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Mutations in proto-oncogene GFI1 cause human neutropenia and target ELA2


Mice lacking the transcriptional repressor oncoprotein Gfi1 are unexpectedly neutropenic1,2. We therefore screened GFI1 as a candidate for association with neutropenia in affected individuals without mutations in ELA2 (encoding neutrophil elastase), the most common cause of severe congenital neutropenia (SCN; ref. 3). We found dominant negative zinc finger mutations that disable transcriptional repressor activity. The phenotype also includes immunodeficient lymphocytes and production of a circulating population of myeloid cells that appear immature. We show by chromatin immunoprecipitation, gel shift, reporter assays and elevated expression of ELA2 in vivo in neutropenic individuals that GFI1 represses ELA2, linking these two genes in a common pathway involved in myeloid differentiation.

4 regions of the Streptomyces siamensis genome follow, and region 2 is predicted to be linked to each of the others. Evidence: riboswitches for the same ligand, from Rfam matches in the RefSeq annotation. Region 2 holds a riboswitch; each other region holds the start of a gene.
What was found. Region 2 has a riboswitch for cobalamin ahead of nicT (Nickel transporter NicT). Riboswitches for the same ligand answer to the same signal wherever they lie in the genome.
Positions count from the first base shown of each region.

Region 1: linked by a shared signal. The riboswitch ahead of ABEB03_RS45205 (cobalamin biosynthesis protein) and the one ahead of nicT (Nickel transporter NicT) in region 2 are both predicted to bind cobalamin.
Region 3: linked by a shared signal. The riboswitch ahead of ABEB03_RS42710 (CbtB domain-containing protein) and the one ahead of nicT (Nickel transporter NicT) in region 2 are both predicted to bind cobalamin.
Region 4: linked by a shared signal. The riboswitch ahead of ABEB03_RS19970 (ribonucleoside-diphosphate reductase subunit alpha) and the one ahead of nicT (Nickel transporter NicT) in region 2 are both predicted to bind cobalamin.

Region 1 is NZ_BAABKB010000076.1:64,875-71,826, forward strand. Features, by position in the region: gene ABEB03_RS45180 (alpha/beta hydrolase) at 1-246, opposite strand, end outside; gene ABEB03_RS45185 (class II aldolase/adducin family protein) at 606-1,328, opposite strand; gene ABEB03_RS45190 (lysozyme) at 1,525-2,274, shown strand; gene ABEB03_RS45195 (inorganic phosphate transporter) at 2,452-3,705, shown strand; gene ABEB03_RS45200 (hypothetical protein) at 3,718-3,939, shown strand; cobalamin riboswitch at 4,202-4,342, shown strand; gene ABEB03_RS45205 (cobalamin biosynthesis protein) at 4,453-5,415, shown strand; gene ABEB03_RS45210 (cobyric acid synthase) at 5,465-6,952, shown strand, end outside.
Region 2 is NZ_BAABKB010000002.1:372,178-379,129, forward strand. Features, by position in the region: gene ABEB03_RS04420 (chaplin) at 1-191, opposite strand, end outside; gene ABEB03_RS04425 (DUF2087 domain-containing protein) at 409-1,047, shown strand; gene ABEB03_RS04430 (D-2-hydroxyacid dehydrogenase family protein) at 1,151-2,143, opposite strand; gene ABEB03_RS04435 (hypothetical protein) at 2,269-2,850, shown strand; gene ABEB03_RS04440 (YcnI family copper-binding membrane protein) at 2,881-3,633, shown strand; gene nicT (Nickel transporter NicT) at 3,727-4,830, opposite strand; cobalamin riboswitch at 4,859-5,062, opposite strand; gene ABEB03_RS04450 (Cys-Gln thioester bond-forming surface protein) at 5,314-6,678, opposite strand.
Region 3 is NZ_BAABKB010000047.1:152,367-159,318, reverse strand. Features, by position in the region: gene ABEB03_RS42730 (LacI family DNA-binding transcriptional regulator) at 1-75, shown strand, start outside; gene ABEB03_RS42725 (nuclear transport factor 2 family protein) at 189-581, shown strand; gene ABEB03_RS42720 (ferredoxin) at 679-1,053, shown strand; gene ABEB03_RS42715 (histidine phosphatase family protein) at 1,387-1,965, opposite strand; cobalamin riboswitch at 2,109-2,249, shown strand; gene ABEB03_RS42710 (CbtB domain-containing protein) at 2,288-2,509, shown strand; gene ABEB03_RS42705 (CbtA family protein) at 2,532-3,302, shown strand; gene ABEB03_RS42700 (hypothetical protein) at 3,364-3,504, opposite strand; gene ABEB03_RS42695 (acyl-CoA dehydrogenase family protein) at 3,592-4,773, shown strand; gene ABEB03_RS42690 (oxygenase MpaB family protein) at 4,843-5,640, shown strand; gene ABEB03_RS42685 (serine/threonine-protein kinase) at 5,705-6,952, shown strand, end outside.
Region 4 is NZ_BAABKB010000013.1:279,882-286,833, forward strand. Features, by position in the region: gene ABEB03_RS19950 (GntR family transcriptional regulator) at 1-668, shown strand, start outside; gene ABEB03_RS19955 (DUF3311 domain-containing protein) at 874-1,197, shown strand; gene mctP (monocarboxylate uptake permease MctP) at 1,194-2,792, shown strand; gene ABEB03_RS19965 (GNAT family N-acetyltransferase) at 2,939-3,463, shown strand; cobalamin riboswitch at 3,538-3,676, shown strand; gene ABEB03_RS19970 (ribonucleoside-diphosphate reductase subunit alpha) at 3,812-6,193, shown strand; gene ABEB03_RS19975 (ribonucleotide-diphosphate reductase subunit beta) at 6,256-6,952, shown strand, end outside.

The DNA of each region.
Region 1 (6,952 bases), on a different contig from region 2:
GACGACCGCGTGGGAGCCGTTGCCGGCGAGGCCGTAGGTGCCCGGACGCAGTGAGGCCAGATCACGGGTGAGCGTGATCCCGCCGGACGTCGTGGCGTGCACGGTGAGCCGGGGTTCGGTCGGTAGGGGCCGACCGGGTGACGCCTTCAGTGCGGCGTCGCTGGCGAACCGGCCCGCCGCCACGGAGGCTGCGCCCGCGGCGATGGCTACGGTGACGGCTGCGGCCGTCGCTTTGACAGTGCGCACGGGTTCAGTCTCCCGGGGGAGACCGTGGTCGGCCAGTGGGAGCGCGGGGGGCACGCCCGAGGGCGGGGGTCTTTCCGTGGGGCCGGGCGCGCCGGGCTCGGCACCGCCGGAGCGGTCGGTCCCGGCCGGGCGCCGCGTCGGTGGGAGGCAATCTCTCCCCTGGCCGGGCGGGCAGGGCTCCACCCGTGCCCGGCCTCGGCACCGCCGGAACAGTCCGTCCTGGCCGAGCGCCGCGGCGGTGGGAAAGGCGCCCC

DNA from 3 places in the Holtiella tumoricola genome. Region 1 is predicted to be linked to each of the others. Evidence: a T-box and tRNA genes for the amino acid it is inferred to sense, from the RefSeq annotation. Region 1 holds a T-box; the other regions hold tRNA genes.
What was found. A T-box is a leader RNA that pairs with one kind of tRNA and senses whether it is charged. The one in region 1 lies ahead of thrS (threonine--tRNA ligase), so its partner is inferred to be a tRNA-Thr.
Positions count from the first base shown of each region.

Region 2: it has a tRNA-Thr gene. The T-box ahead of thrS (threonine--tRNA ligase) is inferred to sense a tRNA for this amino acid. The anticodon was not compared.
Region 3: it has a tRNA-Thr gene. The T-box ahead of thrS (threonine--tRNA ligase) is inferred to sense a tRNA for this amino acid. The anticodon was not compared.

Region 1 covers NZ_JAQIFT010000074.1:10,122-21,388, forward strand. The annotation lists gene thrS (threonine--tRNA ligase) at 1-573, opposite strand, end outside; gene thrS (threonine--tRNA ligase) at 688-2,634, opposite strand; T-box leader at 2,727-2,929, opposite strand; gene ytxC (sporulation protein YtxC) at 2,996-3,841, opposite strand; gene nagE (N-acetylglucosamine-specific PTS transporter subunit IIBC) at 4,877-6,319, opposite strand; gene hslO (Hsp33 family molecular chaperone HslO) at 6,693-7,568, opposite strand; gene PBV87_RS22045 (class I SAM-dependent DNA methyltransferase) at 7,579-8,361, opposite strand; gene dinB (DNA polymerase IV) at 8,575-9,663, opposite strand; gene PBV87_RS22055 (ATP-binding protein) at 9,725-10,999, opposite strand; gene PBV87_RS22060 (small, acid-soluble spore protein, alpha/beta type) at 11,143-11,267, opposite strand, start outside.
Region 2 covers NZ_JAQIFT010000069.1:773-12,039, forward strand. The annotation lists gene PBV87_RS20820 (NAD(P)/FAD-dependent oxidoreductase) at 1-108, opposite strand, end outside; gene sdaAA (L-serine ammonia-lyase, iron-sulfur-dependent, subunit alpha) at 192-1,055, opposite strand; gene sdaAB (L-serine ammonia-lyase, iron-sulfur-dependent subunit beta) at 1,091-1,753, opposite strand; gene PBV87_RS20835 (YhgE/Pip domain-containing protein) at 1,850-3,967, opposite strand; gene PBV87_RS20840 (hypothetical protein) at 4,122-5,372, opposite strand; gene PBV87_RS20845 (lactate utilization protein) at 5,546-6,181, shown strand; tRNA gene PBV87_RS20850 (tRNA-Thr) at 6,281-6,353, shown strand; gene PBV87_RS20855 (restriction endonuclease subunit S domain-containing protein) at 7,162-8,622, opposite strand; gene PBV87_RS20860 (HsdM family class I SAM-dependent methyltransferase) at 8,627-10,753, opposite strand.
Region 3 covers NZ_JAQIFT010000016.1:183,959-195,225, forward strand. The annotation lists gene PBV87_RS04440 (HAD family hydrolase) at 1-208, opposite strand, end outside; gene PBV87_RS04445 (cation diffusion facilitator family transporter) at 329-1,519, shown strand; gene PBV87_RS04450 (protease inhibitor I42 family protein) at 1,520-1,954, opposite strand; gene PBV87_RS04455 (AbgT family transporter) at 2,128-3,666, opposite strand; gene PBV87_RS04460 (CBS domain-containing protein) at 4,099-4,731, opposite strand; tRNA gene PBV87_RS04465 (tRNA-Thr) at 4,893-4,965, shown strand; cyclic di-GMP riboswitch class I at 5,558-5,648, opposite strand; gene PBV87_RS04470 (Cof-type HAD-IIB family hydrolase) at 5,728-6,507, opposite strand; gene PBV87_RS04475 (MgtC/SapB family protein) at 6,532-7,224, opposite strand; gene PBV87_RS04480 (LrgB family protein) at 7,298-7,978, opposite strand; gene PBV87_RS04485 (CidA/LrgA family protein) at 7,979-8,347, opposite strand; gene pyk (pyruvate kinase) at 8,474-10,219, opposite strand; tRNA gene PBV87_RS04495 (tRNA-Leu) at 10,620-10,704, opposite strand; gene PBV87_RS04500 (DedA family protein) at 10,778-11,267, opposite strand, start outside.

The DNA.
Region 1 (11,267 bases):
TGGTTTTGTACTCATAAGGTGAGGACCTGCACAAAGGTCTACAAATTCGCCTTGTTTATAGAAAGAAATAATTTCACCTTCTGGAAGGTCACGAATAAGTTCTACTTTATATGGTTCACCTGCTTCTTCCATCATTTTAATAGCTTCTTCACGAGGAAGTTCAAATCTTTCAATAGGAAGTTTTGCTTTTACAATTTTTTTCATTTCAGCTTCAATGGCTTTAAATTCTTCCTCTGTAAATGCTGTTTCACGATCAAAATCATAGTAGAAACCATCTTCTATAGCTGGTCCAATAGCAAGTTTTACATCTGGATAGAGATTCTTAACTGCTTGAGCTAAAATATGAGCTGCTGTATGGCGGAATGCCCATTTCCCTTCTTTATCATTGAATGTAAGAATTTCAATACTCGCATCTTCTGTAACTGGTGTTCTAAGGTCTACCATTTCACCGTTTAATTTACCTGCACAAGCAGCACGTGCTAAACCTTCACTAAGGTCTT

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Figure 1: GFI1 mutations and hematopoietic phenotype.
Figure 2: Transcriptional and DNA-binding consequences of mutations in GFI1.
Figure 3: ChIP assay showing Gfi1 targeting of ELA2.


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We thank P. Tsichlis for reagents and advice, J. Miller for advice, K. Williams for technical assistance and the subjects for their cooperation. M.H. thanks the late D.M. Horwitz for his encouragement and support. This work was supported by the U.S. National Institutes of Health, Doris Duke Foundation, Leukemia & Lymphoma Society and Burroughs-Wellcome grants (M.H.) and Hope Street Kids grant (H.L.G.).

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Correspondence to Marshall Horwitz.

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Person, R., Li, FQ., Duan, Z. et al. Mutations in proto-oncogene GFI1 cause human neutropenia and target ELA2. Nat Genet 34, 308–312 (2003).

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